Talking Trade Finance

ARRC publishes draft transitional provisions for USD LIBOR replacement rate

Posted by Robert Franklin on Oct 2, 2018 4:46:47 PM

While we are waiting on the LMA's Working Sub-Group on Transition Issues in Syndicated Loan Markets to produce draft provisions dealing with the transition to SONIA, their US counterpart, the Alternative Reference Rates Committee (ARRC) has already done so for SOFR, the US dollar risk free rate (RFR), in its recent consultation paper "Regarding More Robust LIBOR Fallback Contract Language for New Originations of LIBOR Syndicated Business Loans".

The ARRC's approach is likely to be influential for the LMA in relation to transitional drafting for USD (and potentially for other currencies as well in the interests of consistency). The highlights of the ARRC consultation paper include:

"Amendment approach" vs "hardwired approach" 

  • The draft provisions offer a choice between two alternative approaches. The amendment approach is similar to the current LMA replacement rate provision in that it is an agreement that upon the occurrence of a trigger event, the parties will seek to agree a replacement interest rate, for approval by the majority lenders. By contrast, the hardwired approach seeks to mechanically replace the LIBOR rate with an SOFR based rate (including a spread adjustment) if and when a trigger event occurs.
  • The disadvantage of the hardwired approach, as the ARRC recognise, is that it seeks to comprehensively regulate for fact situations the details of which are not currently known, given that the formulation of the replacement benchmark spread to reflect credit risk, as well as the derivation of forward looking term rates from a historic overnight RFR is currently work in progress.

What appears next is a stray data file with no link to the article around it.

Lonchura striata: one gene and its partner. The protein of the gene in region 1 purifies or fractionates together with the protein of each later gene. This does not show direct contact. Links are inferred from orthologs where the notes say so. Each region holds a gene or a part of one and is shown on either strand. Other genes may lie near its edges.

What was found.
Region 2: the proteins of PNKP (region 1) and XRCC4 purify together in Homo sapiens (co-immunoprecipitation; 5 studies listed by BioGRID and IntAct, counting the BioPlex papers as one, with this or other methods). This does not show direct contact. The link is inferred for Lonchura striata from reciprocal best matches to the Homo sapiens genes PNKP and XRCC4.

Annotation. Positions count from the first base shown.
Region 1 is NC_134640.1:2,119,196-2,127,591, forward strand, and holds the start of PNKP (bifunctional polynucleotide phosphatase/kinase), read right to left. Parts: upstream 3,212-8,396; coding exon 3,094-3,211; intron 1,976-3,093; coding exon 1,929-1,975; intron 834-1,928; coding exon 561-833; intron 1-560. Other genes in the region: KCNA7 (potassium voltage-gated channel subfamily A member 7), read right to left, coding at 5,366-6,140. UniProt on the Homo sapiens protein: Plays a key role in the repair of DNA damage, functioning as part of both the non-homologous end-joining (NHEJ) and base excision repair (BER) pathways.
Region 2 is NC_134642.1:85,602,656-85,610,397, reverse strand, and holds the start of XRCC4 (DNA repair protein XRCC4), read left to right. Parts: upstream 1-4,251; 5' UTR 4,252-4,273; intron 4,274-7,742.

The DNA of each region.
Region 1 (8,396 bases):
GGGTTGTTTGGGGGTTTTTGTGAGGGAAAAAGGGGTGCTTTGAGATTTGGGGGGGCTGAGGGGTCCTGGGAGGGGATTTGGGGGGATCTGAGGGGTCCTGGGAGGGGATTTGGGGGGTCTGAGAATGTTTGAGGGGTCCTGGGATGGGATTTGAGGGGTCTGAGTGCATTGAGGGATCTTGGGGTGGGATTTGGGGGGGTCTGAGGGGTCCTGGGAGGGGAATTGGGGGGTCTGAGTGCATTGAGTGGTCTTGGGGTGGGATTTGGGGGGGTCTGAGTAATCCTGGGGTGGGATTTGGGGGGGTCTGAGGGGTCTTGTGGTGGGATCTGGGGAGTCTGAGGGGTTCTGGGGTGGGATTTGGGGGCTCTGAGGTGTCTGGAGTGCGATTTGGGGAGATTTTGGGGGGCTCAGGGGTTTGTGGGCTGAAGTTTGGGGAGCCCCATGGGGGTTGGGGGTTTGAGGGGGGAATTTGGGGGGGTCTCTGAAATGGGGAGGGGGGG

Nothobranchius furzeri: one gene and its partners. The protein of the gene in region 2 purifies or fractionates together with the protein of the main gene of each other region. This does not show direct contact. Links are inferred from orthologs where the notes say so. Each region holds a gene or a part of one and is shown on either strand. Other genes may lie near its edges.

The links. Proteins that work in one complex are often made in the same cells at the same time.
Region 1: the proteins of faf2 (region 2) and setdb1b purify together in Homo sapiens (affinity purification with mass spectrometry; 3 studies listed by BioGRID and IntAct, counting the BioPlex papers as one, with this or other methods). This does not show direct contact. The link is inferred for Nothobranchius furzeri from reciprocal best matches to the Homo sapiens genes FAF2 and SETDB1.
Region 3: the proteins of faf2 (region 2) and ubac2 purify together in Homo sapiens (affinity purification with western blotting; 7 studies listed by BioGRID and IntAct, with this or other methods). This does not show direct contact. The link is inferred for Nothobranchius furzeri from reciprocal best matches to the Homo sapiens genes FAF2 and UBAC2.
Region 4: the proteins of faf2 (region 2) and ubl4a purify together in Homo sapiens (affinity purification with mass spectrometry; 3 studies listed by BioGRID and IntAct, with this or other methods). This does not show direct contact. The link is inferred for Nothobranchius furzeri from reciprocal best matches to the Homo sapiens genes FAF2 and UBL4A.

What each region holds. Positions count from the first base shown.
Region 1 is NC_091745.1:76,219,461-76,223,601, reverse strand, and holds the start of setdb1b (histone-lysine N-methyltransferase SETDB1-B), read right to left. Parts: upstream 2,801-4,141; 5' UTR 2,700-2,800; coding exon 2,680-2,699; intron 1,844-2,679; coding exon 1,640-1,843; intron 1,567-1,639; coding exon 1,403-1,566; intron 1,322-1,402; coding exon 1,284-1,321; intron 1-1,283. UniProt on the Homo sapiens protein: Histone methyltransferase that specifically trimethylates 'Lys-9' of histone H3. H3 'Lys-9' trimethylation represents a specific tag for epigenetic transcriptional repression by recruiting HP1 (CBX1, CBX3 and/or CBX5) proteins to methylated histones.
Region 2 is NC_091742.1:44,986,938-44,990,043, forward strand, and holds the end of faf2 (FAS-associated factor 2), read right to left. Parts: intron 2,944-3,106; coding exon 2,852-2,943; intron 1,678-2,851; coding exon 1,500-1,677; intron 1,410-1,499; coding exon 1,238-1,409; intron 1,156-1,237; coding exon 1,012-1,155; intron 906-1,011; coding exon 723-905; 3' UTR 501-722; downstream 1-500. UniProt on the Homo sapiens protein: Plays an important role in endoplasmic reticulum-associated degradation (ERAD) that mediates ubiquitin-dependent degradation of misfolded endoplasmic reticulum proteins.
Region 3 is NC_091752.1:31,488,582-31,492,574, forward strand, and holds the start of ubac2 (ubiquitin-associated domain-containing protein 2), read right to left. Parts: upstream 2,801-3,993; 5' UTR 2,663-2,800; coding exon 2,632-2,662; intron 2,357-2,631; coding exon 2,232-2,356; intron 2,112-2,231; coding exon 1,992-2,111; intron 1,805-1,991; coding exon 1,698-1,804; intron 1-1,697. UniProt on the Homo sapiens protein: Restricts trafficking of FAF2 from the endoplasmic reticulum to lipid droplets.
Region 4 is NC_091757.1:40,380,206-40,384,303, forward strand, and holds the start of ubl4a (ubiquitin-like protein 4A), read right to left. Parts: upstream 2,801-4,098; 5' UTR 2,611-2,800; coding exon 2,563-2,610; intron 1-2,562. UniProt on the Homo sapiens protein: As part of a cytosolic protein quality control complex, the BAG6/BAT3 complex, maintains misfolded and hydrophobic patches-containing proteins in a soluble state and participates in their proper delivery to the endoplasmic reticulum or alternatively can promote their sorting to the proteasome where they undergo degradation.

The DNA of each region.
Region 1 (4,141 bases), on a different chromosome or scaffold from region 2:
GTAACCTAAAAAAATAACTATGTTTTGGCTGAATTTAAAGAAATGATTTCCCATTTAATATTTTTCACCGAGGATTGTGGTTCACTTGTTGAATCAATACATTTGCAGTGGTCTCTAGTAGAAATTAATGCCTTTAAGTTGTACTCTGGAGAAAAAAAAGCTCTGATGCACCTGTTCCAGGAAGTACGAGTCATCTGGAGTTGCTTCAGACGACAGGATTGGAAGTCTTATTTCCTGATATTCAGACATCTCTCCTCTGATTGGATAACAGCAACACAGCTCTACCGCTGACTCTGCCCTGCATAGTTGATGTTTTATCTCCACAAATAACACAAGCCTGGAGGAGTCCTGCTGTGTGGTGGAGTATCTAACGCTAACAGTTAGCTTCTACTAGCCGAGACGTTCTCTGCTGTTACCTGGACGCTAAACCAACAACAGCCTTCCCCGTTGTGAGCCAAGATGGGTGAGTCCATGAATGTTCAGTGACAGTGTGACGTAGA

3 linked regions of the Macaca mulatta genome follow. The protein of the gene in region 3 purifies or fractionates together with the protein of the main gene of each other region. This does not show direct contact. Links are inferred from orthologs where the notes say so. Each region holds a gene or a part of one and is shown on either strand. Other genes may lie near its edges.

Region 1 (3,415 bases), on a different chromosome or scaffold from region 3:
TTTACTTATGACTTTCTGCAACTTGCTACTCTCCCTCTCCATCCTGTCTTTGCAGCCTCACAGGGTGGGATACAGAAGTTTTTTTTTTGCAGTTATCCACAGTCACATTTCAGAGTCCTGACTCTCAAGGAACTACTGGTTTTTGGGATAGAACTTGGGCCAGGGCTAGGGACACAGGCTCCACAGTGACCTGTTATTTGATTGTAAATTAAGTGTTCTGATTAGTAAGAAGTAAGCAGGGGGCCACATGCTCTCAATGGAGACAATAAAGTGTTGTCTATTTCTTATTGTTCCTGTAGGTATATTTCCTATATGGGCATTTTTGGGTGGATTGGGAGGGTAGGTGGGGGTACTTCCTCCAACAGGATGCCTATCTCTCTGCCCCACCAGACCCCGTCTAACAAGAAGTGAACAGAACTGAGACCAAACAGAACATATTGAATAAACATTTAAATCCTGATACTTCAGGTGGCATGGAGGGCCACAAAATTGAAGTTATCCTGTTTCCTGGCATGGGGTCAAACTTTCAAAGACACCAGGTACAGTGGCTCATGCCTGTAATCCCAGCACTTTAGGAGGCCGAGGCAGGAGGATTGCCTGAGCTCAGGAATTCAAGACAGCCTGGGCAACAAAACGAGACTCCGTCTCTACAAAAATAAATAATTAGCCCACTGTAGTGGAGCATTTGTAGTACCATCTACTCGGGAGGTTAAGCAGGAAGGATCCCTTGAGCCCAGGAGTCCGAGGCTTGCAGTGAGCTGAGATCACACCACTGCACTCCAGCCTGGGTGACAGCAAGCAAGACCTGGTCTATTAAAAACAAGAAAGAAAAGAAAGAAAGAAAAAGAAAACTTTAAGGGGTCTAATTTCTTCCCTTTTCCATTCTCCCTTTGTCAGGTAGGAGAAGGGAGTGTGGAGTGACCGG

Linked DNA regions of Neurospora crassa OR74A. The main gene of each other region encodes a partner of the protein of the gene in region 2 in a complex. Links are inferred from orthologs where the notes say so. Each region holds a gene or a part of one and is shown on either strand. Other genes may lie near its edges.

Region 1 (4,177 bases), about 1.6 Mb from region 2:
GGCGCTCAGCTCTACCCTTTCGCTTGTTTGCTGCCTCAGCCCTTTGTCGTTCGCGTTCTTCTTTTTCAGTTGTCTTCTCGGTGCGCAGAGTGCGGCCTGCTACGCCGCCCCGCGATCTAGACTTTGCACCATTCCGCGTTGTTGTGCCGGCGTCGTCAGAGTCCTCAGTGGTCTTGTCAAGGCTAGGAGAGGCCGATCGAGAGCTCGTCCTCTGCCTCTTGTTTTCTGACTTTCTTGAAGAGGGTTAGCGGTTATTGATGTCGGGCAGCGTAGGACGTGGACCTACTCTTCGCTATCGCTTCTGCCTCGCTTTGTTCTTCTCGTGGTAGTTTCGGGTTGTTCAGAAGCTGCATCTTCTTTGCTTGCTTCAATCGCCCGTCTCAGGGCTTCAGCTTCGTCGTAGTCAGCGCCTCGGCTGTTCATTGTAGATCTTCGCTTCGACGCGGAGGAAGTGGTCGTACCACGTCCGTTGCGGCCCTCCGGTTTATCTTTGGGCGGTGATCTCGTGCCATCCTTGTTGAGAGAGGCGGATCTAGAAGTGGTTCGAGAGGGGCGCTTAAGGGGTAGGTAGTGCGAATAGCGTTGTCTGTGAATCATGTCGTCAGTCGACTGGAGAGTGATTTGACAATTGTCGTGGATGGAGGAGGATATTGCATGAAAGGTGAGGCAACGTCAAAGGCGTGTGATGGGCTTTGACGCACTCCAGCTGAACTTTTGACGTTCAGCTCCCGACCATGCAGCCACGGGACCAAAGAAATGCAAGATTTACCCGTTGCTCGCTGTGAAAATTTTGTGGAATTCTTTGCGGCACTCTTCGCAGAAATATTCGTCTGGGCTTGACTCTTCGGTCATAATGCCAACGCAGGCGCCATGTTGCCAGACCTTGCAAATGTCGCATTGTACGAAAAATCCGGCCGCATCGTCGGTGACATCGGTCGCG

• The disadvantage of the amendment approach is that agreement of the replacement rate at the time a trigger event occurs could become a matter of negotiation, and also that given the volume of loans involved, it will not be practical to agree an amendment for each facility in a short timeframe. The ARRC acknowledge that where the amendment approach is used, it is likely that further amendments to the provisions to introduce "hardwiring" may be required in the future. It remains to be seen whether greater certainty can be achieved in relation to the other relevant workstreams before market participants feel it is essential to start including detailed provisions in their documentation.

Benchmark Discontinuance Events

  • The draft provisions also offer the user a choice in relation to the content of the trigger event: – should it be actual discontinuance (as per the ISDA approach) or should it include for example a statement by the administrator that LIBOR is no longer reliable? There is also a version in which the trigger event consists of other loans in the market using term SOFR as a reference rate, in which case the "hardwired" replacement is only activated if the required lenders agree.

Other issues

  • The paper also mentions certain other issues arising from the transition including the fact that consequential amendments (e.g. to margin protection provisions) will be required, as well as the fact that mismatches with ISDA are likely to arise.
  • It also notes that the draft provisions impose new responsibilities on administrative parties, for example, in relation to the determination of "Benchmark Discontinuance Events" which they will need to prepare themselves for.

Given the nature of the changes, it is inevitable that the transition to RFRs will give rise to a considerable number of issues from a legal and documentation perspective. We aim to keep you updated with future developments on this subject issue so stay tuned!

Topics: SONIA, ARRC, SOFR, RFR, LIBOR, LIBOR replacement rate, syndicated business loans

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Talking Trade Finance is here to provide you with all of the latest updates in the Trade & Export Finance Industry.

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Meet the Editor


Simon Cook is a partner in the Trade & Export Finance Group in Sullivan’s London office. He has experience in a wide variety of banking and finance transactions, including structured trade and commodity finance, project finance, warehouse finance, supply chain finance, ECA finance and borrowing-base facilities. He advises on transactions across emerging markets for both lenders and borrowers notably in the oil, telecoms, soft commodities and metals sectors in Africa and the Middle East, where he was based for four years. Simon also acts for industry bodies and is a member of ITFA’s Africa Regional Committee.


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